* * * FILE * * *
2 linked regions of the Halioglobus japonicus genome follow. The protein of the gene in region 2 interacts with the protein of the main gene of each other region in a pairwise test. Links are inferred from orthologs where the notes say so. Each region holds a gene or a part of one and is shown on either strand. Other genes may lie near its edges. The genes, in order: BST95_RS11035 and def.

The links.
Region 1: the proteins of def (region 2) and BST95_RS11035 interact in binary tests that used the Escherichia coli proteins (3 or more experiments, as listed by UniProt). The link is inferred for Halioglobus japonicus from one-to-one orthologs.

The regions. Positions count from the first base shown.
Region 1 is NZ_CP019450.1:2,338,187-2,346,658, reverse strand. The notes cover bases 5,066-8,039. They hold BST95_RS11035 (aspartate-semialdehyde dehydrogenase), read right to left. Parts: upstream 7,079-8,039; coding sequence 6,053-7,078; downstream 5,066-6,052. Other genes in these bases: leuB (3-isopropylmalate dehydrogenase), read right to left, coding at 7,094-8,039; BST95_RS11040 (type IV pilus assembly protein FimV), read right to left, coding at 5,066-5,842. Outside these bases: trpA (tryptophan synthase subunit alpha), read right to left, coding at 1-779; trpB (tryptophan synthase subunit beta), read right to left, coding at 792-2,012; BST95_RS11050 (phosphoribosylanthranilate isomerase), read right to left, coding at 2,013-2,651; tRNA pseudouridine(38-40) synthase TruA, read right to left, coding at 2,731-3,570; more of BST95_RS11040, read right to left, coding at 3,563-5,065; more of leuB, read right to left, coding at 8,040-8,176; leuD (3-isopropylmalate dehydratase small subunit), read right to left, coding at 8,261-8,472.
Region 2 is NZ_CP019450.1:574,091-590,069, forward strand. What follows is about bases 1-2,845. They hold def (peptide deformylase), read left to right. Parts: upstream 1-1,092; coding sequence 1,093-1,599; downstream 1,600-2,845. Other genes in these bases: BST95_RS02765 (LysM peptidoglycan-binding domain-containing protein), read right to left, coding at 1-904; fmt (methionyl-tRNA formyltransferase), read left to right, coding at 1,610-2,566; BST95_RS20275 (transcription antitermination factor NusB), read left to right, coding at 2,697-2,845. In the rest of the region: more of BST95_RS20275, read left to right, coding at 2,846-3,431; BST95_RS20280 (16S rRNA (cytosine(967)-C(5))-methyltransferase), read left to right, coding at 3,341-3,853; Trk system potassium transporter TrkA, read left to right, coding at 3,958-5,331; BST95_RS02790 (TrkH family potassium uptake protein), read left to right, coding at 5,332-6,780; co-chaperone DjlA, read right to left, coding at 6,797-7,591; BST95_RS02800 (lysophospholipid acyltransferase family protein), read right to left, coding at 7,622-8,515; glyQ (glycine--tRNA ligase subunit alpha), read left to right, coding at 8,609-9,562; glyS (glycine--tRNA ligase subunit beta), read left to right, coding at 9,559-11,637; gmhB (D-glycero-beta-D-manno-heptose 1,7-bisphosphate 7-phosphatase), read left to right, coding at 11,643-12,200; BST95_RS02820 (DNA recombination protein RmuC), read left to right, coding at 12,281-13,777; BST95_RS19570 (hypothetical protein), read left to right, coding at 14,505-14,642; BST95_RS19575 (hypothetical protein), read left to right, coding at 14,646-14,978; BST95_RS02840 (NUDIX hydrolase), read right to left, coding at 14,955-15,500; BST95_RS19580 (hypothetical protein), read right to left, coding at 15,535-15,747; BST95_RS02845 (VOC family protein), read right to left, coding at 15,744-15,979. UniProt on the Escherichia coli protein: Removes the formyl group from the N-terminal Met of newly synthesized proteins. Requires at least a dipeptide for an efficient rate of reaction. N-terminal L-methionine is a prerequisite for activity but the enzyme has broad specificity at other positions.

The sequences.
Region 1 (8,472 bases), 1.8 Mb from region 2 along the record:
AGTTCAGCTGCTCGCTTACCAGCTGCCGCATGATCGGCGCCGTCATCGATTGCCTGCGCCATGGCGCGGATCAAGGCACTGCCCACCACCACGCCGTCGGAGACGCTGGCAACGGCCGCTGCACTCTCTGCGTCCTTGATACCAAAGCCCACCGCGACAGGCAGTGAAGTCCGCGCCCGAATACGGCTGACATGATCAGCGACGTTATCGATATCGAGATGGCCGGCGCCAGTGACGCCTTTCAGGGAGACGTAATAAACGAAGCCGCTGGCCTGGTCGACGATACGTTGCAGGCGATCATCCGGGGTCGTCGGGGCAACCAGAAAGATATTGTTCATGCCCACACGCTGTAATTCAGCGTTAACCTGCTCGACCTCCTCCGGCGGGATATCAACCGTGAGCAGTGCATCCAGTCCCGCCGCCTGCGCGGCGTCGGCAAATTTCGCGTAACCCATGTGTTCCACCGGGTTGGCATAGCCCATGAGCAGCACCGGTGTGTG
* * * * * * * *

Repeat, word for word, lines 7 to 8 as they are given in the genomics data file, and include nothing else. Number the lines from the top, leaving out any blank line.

The sequences.
Region 1 (8,472 bases), 1.8 Mb from region 2 along the record: